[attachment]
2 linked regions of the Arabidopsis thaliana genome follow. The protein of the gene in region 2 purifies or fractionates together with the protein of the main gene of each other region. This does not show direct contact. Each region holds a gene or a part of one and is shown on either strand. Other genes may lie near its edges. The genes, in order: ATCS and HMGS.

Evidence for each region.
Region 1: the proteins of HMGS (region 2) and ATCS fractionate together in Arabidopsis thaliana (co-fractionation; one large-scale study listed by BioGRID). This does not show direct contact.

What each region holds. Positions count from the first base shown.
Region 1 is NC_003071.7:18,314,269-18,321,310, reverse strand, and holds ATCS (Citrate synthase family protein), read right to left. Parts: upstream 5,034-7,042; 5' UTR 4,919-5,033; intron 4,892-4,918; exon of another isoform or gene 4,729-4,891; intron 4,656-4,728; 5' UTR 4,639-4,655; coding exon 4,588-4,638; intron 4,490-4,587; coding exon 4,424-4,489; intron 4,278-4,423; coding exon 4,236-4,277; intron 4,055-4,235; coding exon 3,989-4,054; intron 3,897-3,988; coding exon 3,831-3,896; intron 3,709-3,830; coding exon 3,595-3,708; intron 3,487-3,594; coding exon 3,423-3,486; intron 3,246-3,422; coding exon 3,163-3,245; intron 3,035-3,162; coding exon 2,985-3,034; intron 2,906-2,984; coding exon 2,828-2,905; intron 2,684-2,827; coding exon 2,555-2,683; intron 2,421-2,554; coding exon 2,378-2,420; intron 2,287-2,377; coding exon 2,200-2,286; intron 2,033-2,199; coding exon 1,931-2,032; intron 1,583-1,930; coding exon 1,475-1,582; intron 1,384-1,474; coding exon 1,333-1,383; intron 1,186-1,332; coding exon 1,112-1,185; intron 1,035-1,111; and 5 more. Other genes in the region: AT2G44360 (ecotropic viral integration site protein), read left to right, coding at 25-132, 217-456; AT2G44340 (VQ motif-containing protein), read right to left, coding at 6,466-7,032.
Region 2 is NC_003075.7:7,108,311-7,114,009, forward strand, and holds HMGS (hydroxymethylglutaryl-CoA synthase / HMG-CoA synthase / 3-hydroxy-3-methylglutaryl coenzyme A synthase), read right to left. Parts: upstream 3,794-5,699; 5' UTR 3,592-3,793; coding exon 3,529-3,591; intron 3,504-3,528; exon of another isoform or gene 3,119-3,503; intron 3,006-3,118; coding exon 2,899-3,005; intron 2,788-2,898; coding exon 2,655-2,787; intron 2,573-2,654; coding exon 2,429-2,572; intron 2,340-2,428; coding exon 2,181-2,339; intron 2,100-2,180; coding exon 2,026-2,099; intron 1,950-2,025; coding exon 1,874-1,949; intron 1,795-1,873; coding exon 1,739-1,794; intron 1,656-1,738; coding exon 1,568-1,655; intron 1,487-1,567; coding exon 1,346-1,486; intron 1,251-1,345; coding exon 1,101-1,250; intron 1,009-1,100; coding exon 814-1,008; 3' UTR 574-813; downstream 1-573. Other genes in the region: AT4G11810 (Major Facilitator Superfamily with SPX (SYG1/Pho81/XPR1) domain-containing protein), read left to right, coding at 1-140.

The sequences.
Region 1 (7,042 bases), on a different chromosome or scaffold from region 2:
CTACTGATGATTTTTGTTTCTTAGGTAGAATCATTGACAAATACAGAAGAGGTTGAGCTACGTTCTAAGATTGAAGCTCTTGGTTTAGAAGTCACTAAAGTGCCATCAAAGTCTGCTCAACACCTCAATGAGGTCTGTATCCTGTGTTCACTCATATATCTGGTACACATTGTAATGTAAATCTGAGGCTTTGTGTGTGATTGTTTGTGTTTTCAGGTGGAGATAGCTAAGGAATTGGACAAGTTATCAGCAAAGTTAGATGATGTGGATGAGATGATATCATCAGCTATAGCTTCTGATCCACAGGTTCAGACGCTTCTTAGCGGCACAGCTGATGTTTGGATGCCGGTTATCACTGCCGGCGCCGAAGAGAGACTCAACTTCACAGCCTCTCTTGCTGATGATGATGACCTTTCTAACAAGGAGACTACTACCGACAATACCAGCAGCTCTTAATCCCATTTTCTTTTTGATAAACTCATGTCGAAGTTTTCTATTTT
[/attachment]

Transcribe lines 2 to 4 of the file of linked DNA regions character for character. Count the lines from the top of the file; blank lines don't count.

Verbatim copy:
Evidence for each region.
Region 1: the proteins of HMGS (region 2) and ATCS fractionate together in Arabidopsis thaliana (co-fractionation; one large-scale study listed by BioGRID). This does not show direct contact.

What each region holds. Positions count from the first base shown.